Lenovo ThinkPad X300

The newest addition to the ThinkPad X series incorporates the best of the MacBook Air, with the best of the Portege R500, while also adding its own great features, such as a built-in DVD burner, WWAN connectivity, and GPS.


8.5
CNET Rating
7.4
User Rating

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The newest addition to the ThinkPad X series incorporates the best of the MacBook Air (13.3-inch display, full-size keyboard, thickness less than one inch) with the best of the Portege R500 (solid-state hard drive, thorough selection of ports) while also adding its own great features, such as a built-in DVD burner, WWAN connectivity, and GPS.

The X300's ThinkPad DNA is evident in its instantly recognisable black, square-edged case, but at 0.73 inch thick and weighing anywhere from 1.33 to 1.59 kg (depending on your battery and optical drive choices), it's simply the sleekest ThinkPad yet.

The biggest criticism of the ThinkPad X300 is its price: the base configuration costs AU$3,999 and goes up from there. But innovative design, thorough features, and cutting-edge components don't come cheap, and the ThinkPad X300 is truly unique in its balance of portability and usability.

Aside from the laptop's dimensions, the design changes with the ThinkPad X300 have been incremental. The ultraportable still features a rectangular black case built around a magnesium chassis. There's still a blue ThinkVantage button above the keyboard, a fingerprint reader below it, and a keyboard light on the top edge of the display.

However, ThinkPad fans will notice small changes that make the X300 a bit more attractive. The lid and wrist rest feature an appealing soft matte finish; the ThinkVantage, power, and mute buttons glow when pressed; and the front edge is devoid of any ports or switches.

In addition to the keyboard light, the ThinkPad X300's display bezel includes a 1.3-megapixel Webcam and a noise-canceling digital microphone for Web conferencing. The matte-finish display itself features a 1,440x900 native resolution that's sharper than that of the MacBook Air and other similarly sized screens, resulting in text and icons that are a bit smaller than you'd expect.

The sharper resolution doesn't cause tremendous problems, though we did find ourselves pumping up the font size on a newspaper's Web site so we could read a lengthy article. We also zoomed in a bit when working on documents and spreadsheets. The trade-off: more screen real estate for multitasking and, when it's time for a break, beautiful video.

Given the amount of typing the typical executive does through the course of the work day, a keyboard can make or break an ultraportable. The ThinkPad X300 actually uses the same keyboard found on Lenovo's 14 and 15-inch models -- which is to say, not the condensed keyboard found on previous X series models and many ultraportable laptops from other manufacturers. After conducting an entire morning's work -- and writing this review -- on the ThinkPad X300, we still don't feel like we've been typing on a laptop. We love it.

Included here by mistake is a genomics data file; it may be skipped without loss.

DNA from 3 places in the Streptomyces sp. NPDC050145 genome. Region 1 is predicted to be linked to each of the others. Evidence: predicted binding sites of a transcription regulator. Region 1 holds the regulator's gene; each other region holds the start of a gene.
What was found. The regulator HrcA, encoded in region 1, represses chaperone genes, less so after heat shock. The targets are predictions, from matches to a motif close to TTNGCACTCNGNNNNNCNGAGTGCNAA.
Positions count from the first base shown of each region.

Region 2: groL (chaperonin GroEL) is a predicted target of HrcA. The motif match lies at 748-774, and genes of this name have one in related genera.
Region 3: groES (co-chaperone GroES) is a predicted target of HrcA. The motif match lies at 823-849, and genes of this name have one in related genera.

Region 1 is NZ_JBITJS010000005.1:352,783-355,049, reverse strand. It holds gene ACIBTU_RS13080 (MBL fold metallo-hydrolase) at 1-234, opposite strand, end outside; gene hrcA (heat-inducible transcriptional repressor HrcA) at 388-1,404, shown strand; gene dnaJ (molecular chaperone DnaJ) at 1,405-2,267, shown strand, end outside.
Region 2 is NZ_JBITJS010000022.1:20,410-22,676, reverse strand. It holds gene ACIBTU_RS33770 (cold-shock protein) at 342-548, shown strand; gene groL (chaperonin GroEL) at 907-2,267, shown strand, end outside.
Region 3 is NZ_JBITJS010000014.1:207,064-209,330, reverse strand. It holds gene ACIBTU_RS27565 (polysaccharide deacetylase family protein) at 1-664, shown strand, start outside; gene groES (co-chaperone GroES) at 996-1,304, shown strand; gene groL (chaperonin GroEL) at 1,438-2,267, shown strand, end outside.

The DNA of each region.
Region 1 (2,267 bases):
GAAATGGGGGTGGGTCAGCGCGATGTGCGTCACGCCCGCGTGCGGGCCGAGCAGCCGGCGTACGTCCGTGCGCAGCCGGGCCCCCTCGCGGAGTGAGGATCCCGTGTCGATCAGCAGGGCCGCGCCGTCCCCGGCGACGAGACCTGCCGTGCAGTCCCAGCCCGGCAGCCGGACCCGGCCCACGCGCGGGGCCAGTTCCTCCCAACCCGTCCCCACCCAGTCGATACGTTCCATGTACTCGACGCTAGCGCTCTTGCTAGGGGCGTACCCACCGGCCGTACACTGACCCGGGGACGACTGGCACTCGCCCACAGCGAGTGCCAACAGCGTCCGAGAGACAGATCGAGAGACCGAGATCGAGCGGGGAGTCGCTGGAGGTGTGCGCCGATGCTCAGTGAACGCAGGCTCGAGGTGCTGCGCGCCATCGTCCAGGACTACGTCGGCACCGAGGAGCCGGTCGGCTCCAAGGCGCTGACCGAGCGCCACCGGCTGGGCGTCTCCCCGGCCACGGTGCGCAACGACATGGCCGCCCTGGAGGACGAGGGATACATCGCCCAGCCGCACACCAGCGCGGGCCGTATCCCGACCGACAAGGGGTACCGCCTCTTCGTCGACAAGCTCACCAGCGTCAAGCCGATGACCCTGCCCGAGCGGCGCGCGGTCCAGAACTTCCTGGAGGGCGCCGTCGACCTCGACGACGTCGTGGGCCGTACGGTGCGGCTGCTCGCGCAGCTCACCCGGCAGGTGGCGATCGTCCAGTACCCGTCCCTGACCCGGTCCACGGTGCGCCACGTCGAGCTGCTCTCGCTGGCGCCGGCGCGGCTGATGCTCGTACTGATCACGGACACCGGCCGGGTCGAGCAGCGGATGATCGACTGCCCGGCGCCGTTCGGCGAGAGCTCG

Lenovo decided to include both the red eraser-head TrackPoint pointing stick and a touch pad on the ThinkPad X300. The decision is understandable: many ThinkPad users are viscerally attached to their TrackPoints, while other users can't stand it, so why not include both methods? However, the double sets of mouse buttons seem to run counter to the overall theme of simplification that the ThinkPad X300 embodies. In order to make room for the TrackPoint's buttons, the touch pad is placed rather low on the wrist rest, with its buttons near the laptop's front edge.

Fortunately, the ThinkPad X300 is thin enough that we could use the touch pad with our wrist resting on a desk surface -- or on our leg, when the laptop was in our lap. Of greater concern is the fact that, during our lazier typing moments when our wrists dropped to the wrist rest, we were likely to graze the touch pad and accidentally misplace the cursor.

The ThinkPad X300 is an interesting exercise in minimalism. The laptop lacks some features that would be considered standard on an ultraportable, such as an expansion card slot or multiformat memory card reader, both of which are found on the Toshiba Portege R500. But it adds features that will likely be of higher value to mobile workers, such as WWAN, wireless USB, and even GPS.

More notably, it incorporates many features that the MacBook Air does not, including two more USB ports, an Ethernet connection, and a built-in DVD burner. These additions make the ThinkPad X300 a realistic choice for use as a primary computer, which is a major advantage over its Apple competitor, especially given the price.

The base model of the ThinkPad X300 costs a hefty AU$3,999. Much of that price can be attributed to the laptop's 64GB solid-state drive, which promises faster application launch and boot times as well as a longer lifetime than a traditional hard drive with moving parts. (Unlike the MacBook Air, which comes in a low-cost configuration with a traditional spinning hard drive, the ThinkPad X300 is available only with a solid-state drive.)